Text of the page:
it's been some time since my last journal entry, as life has been keeping me pretty busy, which you may have noticed by the low number of photos I put up. I just wanted to mention some news that I found quite interesting, and perhaps some of you will too, if you're interested in aircraft. I submitted this photo
years ago, using it as an excuse for some history babble that you can still read in the description, if you're so inclined.
To cut a long story short, the "Landshut", a Lufthansa 737-230C, was hijacked by Palestinian terrorists in 1977 at the height of the German Autumn in order to force the German government to release members of the Red Army Faction from prison. They were a violent far-left militant group that was responsible for a number of assassinations, abductions, bomb and arson attacks. The airliner, en route from Palma de Mallorca to Frankfurt, was taken over by four hijackers and flown to Rome, Larnaca, Bahrain, Dubai, Aden and finally Mogadishu. The passengers had to endure the constant terror from the crazed leader of the hijackers, a forced landing on a sand strip due to the runway in Aden being purposefully blocked by vehicles, as well as sitting in the blazing desert heat with no air conditioning when fuel ran out while on the ground. The pilot, Jürgen Schumann, was shot by one of the hijackers in Aden, leaving the co-pilot Jürgen Vietor to fly the plane to Mogadishu alone. It was there that the (at that point completely unkown) GSG 9, an elite tactical unit formed after the Munich massacre, stormed the plane, freeing all hostages and killing three of the four terrorists within minutes. After hearing about this on the radio, a number of imprisoned RAF members commited suicide. It was a turning point in the German Autumn, showing that the government was willing and able to fight back, not bowing to terrorist demands. Chancellor Helmut Schmidt personally gave the order for the storming, ready to take responsibility for any deaths that may have occurred, his written resignation at hand, which was destroyed after the successful freeing of all hostages.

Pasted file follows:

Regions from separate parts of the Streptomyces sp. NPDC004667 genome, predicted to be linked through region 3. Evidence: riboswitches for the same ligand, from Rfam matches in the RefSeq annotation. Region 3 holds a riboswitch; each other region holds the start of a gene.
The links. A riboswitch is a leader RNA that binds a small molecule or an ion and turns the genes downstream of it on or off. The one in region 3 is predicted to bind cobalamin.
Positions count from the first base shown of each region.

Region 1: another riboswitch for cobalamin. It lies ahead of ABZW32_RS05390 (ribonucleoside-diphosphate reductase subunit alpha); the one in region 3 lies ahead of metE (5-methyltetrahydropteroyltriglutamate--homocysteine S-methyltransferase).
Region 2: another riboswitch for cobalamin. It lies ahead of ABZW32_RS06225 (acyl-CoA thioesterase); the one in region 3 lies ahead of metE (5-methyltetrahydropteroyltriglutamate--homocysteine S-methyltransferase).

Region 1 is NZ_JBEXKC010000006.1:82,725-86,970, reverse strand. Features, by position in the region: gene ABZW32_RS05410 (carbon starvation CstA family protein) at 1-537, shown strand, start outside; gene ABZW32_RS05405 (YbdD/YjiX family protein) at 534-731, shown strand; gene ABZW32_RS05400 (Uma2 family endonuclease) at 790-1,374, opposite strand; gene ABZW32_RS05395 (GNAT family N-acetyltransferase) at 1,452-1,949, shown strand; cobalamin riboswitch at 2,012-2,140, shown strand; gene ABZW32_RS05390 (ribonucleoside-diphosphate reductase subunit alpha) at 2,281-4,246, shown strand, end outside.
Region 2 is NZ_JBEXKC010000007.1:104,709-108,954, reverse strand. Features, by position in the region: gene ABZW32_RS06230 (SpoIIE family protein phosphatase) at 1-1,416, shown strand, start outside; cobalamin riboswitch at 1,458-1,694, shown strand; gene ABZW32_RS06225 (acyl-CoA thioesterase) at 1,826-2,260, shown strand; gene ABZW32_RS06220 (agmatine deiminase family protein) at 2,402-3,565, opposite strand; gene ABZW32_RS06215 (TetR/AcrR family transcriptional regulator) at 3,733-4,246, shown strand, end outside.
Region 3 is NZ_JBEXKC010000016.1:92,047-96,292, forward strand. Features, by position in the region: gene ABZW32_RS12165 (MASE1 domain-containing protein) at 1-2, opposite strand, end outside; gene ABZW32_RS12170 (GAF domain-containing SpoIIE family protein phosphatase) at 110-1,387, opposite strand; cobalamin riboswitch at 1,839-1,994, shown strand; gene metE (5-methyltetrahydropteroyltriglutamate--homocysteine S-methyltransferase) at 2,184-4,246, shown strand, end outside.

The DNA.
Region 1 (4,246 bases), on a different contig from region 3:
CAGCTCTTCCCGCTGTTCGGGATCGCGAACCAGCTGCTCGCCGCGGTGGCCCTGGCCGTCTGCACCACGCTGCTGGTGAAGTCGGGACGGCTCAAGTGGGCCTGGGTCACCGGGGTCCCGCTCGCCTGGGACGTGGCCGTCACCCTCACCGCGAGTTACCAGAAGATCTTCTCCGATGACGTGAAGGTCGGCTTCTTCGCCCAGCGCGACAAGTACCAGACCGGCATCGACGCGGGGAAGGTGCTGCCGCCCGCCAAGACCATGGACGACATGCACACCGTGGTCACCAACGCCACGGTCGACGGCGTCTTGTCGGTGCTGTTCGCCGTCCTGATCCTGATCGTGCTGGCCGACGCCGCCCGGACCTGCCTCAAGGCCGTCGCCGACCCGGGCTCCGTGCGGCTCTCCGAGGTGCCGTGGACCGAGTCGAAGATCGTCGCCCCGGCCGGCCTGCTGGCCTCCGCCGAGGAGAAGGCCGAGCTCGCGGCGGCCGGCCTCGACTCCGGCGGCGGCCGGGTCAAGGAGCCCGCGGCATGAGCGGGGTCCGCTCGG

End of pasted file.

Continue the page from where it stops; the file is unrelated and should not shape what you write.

The aircraft in question received only minor damage and returned to regular service with Lufthansa. In the mid-80s, it was sold, converted to a freighter, going through six owners, ending up with TAF Linhas Aéreas. In 2008, a severe defect during takeoff sealed her fate, ending up pushed to a distant corner of Fortaleza International Airport with other abandoned airframes of defunct airlines.
Back when I first became interested in this topic, I lamented that this aircraft, such a symbol for a turning point in German history, is rotting away somewhere in Brazil. I always thought that it should be put up as a monument to those who lost their lives in the German Autumn, and those whose heroism and uncompromising stance lead to a victory over the RAF's terror. Now though, this is exactly what happened. Thanks to the Department of Foreign Affairs, the aircraft was bought for its scrap value and will be dismantled for shipping to Germany. There, a team from Lufthansa will restore her before she'll be displayed at the Dornier-Museum in Friedrichshafen. To my mind, that's a happy ending to this 737's career.